Cookie literally didn’t miss a beat in prison. She came back into the music world and effortlessly took struggling artist son Jamal from virtual obscurity to chart-topper. And while she’s technically not in charge of other son Hakeem’s rap career, she was able to knock some business sense into him, all while seamlessly helping his fellow popstar (and girlfriend) Tiana overcome what could have been a major scandal.
1. Leslie Knope, Deputy Director of the Pawnee Parks Department, City Councilwoman, and Head of the National Parks Service
Choice quote: “We have to remember what’s important in life: friends, waffles, work. Or waffles, friends, work. It doesn’t matter, but work is third.”
Was there ever any doubt who would be named TV’s best boss? Amy Poehler’s turn as Leslie Knope—the passionate and highly-energetic director of the Pawnee (Indiana) Parks and Recreation Department—is the epitome of the optimistic, self-sacrificing public servant. She works tirelessly, believes in herself and in her team, and genuinely loves her job.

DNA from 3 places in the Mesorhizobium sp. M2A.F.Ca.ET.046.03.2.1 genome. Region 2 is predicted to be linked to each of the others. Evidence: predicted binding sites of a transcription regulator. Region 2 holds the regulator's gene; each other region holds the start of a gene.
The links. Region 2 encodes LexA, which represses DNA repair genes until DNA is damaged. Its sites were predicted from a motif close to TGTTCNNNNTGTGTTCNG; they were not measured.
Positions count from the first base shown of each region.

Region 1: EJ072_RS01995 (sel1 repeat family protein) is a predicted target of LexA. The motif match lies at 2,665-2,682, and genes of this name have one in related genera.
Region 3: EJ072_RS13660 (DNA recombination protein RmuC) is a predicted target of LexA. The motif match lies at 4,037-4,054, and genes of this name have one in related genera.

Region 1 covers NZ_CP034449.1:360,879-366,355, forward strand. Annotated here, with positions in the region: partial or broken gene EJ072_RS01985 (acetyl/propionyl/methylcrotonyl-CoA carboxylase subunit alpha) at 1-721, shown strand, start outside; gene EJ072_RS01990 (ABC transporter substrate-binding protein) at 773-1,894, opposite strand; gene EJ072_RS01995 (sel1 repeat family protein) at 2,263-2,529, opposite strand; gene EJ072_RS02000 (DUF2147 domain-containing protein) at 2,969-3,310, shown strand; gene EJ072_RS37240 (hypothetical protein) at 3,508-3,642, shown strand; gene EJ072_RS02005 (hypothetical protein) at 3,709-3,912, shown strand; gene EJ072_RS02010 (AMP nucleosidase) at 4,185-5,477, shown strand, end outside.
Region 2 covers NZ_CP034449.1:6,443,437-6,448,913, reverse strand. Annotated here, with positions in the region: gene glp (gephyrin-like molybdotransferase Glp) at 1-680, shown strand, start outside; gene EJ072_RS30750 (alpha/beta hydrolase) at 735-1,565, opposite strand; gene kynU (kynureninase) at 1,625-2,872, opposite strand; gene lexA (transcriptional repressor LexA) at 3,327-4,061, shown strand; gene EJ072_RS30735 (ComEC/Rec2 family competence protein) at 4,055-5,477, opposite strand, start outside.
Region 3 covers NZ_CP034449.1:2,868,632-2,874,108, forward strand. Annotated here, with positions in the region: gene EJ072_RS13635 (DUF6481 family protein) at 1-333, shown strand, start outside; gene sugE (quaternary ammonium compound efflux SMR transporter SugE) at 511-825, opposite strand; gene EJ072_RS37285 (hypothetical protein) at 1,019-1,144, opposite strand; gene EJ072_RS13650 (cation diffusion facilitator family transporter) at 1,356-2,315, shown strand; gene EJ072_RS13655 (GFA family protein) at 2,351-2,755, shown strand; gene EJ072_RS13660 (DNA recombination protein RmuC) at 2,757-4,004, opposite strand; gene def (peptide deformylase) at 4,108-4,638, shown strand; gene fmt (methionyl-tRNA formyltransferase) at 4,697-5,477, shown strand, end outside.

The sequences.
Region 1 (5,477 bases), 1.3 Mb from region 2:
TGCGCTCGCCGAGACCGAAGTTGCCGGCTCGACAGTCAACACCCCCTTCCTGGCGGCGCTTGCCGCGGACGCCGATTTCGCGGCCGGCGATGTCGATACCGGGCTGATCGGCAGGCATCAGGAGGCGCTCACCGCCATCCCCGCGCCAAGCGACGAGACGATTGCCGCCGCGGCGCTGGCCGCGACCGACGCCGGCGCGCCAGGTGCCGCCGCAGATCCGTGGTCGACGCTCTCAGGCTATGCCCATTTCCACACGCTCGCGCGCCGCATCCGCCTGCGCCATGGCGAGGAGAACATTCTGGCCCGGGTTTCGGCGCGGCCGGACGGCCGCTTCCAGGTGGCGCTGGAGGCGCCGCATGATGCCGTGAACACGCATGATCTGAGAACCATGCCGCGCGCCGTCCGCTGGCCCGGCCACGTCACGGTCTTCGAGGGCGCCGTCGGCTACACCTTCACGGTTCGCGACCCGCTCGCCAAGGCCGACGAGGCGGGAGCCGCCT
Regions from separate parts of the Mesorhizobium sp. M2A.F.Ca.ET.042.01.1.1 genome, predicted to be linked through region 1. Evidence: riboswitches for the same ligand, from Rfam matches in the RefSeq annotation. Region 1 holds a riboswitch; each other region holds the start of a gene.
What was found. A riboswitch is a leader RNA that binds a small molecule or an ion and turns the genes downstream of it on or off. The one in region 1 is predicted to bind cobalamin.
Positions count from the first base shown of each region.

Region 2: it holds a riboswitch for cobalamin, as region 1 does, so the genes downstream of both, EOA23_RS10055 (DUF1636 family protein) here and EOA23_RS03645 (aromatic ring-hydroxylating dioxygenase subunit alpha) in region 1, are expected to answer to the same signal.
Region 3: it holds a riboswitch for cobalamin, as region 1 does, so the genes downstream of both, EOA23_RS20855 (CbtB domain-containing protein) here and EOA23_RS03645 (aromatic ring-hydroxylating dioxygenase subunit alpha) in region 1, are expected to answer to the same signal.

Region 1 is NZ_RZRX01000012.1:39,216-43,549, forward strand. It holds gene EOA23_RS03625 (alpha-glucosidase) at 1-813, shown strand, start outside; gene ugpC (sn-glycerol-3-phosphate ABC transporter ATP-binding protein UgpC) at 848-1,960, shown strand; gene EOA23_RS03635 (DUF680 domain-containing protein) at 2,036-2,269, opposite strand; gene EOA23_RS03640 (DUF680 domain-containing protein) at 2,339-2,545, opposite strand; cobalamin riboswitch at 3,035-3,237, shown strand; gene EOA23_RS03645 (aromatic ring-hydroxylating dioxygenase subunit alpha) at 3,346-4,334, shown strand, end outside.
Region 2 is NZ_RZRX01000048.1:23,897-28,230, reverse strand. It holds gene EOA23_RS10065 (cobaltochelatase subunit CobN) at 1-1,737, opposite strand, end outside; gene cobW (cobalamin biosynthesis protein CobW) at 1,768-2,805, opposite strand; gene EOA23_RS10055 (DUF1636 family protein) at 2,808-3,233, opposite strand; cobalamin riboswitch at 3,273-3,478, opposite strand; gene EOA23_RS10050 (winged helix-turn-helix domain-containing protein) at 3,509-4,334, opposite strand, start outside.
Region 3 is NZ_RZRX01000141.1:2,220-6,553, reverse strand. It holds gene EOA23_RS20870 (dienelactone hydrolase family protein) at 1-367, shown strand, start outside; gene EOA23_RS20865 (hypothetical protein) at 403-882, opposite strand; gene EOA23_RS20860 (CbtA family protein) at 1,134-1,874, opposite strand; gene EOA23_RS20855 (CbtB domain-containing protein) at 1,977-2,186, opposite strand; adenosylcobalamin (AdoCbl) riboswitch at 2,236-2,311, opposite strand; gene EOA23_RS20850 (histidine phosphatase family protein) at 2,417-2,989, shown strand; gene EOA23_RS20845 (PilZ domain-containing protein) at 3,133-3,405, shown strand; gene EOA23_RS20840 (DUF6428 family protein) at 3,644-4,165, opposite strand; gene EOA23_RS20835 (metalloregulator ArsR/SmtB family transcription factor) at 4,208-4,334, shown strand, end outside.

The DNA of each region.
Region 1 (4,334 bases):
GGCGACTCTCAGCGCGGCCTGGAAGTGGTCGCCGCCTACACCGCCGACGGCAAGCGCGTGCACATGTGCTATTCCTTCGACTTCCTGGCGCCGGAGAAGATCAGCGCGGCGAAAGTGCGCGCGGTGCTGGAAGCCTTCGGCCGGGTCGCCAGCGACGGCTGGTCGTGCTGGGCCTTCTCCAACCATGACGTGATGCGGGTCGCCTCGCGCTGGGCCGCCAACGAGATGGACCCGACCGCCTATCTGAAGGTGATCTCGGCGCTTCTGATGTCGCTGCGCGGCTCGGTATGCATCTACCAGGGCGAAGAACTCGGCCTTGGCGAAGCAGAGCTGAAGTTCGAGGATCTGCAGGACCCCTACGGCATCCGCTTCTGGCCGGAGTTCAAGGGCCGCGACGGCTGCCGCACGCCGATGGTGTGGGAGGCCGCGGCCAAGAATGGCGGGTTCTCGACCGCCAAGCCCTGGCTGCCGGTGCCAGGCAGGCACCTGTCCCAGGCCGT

She’s your life coach and the best Pawnee Goddess troop leader you could ask for. She knows you deserve more, and she’ll help you get there. She’s hyper-organized, hyper-intelligent, and hyper-committed. Best of all, she gets stuff done, and then some.
Knope didn’t let a recall from the Pawnee City Council stifle her ambition; instead she kept persevering, eventually reaching an even higher stage when she’s named Head of the National Parks Service. And she turned April Ludgate from an apathetic young intern at the Parks Department into a competent, responsible government employee. And Leslie helped Ludgate realize her dreams away from her beloved Pawnee. Because when you truly care about your employees and their futures, you want them to shine no matter where they work.